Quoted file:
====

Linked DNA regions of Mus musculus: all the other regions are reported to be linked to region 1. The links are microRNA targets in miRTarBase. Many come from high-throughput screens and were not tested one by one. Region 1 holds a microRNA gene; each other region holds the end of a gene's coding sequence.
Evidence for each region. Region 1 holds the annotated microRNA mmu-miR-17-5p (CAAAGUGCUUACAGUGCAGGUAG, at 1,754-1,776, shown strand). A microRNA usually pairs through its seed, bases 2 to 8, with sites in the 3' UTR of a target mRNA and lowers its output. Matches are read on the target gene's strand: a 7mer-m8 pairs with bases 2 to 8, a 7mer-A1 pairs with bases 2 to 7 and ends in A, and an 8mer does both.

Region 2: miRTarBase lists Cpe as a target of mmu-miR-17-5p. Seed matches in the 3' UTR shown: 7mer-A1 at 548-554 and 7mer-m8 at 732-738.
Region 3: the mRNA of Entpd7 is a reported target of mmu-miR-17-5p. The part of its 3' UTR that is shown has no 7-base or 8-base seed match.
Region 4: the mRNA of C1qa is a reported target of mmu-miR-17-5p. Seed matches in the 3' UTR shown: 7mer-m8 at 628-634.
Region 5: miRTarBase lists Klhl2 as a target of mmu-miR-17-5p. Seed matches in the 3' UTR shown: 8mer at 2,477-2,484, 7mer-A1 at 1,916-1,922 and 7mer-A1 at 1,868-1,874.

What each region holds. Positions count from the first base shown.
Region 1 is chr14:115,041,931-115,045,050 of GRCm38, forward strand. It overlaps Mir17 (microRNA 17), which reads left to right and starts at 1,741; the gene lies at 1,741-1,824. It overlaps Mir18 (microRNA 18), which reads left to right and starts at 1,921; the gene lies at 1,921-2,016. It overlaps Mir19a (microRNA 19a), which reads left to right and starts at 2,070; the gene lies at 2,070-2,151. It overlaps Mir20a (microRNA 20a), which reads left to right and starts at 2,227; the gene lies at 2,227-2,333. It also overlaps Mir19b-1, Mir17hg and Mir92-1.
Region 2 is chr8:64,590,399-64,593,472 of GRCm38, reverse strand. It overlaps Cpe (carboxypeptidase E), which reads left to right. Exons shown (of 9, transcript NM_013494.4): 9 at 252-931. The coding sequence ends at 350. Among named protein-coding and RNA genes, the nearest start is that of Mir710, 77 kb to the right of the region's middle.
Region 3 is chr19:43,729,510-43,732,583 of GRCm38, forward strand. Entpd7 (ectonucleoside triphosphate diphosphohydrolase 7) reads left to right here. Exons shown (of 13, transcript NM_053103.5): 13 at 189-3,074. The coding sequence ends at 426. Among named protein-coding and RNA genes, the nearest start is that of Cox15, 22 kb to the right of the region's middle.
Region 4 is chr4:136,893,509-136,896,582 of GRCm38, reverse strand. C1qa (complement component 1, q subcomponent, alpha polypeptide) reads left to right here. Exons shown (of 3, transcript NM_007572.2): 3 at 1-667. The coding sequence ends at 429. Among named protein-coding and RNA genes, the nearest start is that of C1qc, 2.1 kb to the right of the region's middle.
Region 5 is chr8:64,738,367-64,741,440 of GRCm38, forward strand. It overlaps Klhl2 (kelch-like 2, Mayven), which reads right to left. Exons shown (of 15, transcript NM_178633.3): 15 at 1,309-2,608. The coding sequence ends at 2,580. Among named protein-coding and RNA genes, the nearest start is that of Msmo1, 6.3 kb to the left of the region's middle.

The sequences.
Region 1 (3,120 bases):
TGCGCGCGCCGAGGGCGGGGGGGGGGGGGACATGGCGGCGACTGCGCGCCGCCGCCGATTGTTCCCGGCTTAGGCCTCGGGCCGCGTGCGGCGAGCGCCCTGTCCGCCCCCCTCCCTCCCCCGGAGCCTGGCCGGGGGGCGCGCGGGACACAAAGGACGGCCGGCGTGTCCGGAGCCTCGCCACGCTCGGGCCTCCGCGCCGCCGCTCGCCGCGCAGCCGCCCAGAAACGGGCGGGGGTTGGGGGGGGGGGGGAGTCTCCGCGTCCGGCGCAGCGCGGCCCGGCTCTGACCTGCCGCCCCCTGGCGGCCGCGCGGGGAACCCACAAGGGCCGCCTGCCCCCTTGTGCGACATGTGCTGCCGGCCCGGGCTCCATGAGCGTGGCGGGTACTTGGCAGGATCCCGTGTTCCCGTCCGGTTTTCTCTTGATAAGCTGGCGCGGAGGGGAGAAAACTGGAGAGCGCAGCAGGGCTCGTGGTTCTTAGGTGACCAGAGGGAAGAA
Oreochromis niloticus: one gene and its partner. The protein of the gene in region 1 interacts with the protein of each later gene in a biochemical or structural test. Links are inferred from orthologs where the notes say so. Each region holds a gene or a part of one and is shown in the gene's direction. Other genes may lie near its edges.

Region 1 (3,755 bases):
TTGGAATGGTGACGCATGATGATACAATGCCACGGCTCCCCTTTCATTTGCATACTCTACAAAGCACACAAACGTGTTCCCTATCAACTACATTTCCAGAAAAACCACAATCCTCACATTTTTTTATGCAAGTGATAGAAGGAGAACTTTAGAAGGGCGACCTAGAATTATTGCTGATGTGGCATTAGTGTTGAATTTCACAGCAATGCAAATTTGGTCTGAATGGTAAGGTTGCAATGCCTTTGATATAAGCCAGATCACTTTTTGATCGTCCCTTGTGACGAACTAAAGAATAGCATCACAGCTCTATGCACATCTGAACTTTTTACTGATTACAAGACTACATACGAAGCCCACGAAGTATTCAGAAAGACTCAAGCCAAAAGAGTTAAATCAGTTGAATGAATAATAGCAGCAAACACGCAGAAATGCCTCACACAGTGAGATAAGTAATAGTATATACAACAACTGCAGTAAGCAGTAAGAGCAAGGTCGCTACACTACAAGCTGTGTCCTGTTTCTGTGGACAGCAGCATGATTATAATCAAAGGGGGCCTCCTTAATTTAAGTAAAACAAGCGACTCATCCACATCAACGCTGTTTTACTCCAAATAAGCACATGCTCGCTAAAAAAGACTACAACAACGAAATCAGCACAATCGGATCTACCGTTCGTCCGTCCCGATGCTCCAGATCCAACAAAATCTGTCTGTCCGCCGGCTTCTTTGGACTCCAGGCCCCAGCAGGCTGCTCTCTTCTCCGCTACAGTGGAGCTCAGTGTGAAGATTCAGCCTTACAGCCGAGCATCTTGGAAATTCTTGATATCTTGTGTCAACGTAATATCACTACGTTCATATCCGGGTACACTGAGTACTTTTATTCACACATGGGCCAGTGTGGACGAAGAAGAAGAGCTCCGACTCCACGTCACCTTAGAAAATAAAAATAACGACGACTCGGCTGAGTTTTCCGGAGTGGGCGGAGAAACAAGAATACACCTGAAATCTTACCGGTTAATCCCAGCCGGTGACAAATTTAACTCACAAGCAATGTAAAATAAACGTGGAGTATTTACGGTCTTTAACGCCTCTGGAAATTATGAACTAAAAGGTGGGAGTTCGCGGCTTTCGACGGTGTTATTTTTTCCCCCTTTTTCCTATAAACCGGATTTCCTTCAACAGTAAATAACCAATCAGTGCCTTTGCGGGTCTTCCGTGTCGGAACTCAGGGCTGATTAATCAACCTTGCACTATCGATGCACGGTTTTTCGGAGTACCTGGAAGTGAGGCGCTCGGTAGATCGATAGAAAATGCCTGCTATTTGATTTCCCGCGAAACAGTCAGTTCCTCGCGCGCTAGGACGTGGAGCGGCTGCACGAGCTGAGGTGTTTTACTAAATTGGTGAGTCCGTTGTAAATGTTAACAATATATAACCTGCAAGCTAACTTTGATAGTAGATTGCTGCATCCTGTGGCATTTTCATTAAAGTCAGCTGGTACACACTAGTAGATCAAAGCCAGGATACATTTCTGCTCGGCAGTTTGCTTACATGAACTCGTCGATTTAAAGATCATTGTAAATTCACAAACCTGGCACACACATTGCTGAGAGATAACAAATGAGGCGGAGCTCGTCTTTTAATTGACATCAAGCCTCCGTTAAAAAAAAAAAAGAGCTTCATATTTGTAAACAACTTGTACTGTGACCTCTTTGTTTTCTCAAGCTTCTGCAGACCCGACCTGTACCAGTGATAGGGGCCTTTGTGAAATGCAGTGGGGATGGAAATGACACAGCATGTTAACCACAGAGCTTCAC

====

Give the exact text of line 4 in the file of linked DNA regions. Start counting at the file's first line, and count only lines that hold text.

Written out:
Region 3: the mRNA of Entpd7 is a reported target of mmu-miR-17-5p. The part of its 3' UTR that is shown has no 7-base or 8-base seed match.